Turnaround time is one of the most important KPI’s for any accountancy practice to track.
Not only is it an indicator of the efficiency and productivity levels of your team, it’s also an indicator to your clients of a high-quality service, which in turn will lead to longer retention and possible referrals.
Low turnaround time = happy clients and an efficient & productive team.
So, how do you go about reducing your turnaround time?
Peter Drucker famously said; “you can’t manage what you don’t measure”.
So, the first place to start is to make sure that you have a system for properly measuring and tracking your turnaround time.
This can be done really easily using any of the workflow softwares currently available for accountancy practices.
If you haven’t gotten around to implementing any workflow software yet, here is a much simpler approach…
Create an excel spreadsheet. On this spreadsheet you want four columns:
- Name of client/job
- Date of books in
- Date of books out
- Turnaround time
Then you want to nominate somebody in your office to be the turnaround champion. Their responsibility is to keep this spreadsheet up to date on a daily basis.
Once you know that turnaround time is being measured properly, you’ll want to set some targets to bring it down.
The best way to do this is to use a whiteboard in your office where the whole team can see, and write the targets and actual times on there.
For this to work, you need buy in from everyone. They need to understand that it’s part of the bigger picture of giving clients a much better service.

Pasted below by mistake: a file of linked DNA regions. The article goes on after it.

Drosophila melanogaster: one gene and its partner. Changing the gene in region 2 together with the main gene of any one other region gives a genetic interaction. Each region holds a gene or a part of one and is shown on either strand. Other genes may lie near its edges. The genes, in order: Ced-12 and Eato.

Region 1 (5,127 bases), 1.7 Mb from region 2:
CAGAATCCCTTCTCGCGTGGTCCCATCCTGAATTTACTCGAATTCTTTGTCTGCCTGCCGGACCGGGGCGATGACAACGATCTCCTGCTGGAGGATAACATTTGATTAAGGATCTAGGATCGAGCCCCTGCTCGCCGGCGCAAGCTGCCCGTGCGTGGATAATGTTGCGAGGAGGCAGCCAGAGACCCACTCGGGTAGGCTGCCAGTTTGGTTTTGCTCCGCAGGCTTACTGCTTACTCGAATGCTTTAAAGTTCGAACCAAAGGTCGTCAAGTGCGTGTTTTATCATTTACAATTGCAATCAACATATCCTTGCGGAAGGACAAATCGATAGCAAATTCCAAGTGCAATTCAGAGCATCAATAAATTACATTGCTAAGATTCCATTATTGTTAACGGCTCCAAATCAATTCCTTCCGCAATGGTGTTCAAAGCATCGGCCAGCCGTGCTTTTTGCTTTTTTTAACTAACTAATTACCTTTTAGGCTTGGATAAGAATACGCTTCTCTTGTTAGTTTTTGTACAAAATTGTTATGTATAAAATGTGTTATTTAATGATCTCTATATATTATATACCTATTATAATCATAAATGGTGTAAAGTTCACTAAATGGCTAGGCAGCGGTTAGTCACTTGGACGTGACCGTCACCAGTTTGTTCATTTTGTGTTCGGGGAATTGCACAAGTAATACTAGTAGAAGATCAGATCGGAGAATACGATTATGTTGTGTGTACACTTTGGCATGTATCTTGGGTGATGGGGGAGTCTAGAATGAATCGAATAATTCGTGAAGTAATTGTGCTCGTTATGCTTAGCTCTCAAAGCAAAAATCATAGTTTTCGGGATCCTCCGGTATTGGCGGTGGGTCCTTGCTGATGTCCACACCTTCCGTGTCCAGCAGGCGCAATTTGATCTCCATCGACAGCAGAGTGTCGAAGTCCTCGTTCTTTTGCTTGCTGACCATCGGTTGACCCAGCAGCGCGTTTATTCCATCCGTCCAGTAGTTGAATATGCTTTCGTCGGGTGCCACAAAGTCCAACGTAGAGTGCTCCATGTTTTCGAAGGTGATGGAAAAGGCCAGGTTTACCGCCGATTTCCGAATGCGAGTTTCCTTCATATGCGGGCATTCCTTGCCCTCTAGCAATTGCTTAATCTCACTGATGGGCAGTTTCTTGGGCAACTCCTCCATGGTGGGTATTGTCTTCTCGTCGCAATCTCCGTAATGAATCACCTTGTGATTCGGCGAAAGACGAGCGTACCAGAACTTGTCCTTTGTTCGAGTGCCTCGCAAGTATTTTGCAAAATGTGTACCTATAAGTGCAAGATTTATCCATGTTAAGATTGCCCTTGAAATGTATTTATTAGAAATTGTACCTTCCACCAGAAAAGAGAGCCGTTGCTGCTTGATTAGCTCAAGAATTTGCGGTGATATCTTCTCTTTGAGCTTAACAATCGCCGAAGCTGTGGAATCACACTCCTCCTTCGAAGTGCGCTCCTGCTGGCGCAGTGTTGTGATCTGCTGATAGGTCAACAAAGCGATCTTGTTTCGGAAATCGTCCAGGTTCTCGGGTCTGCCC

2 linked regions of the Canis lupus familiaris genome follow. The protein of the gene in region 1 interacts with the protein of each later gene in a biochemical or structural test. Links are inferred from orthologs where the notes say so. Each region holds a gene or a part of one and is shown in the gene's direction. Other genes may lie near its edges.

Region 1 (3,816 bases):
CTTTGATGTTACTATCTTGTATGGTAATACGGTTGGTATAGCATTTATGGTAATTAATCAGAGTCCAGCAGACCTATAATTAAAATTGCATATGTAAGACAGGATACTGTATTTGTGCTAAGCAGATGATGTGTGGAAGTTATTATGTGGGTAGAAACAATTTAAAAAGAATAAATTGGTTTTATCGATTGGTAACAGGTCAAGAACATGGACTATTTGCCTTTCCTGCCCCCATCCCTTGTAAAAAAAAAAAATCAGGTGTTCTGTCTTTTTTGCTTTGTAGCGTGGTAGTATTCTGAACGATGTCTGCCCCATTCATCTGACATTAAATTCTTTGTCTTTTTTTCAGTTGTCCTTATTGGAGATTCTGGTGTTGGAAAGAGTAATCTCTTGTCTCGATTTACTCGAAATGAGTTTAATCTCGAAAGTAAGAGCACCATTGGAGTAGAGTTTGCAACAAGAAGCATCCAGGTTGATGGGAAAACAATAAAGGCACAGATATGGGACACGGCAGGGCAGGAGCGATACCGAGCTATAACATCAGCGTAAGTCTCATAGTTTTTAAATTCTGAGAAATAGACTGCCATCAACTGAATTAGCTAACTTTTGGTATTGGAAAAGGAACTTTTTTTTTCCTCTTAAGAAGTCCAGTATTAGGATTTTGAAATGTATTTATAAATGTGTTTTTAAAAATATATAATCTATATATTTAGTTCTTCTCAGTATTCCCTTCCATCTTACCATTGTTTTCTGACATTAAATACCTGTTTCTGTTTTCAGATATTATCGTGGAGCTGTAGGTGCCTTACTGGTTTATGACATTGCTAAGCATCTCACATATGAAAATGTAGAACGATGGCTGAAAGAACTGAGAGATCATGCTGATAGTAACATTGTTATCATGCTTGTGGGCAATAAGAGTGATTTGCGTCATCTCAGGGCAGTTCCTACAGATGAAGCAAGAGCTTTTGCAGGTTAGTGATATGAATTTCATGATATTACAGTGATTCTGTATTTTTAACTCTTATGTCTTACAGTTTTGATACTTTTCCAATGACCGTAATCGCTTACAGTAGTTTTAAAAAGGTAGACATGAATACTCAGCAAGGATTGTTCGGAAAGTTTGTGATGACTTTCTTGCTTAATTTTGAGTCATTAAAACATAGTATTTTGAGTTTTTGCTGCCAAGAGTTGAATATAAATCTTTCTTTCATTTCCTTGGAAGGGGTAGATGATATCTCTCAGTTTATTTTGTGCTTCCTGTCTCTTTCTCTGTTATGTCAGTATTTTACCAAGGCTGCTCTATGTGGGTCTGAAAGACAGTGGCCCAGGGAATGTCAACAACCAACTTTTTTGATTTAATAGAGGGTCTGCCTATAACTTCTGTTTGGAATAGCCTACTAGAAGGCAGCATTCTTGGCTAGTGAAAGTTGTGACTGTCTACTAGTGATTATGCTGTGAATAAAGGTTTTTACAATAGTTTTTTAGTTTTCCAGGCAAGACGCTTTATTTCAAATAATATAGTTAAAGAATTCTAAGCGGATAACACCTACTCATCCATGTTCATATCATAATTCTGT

The turnaround targets could be for any (or all) of the following:
- For the practice as a whole
- For individuals (this creates friendly competition)
- For different departments (if relevant)
- For different pods/groups (if this is your structure)
Over time, with the numbers and targets in their awareness, the turnaround time will naturally begin to come down.
Review & act on the results
Once you begin measuring and setting targets, and reviewing the results, you’ll start to notice the areas that need improving in order to bring your turnaround time down even further.
These could be things like:
- Unproductive staff members need putting on performance review
- Staff members with higher turnaround time require additional training
- Need a greater use of technology and automation to speed up manual tasks
- Systems need streamlining and improving to make things easier
Whatever the reasons are, make sure that you act on them straight away.
Over a period of a few months, using the process above you should see a significant reduction in the turnaround time for your practice.
What other tips do you have for reducing turnaround time in your accountancy practice? Let me know in the comments below.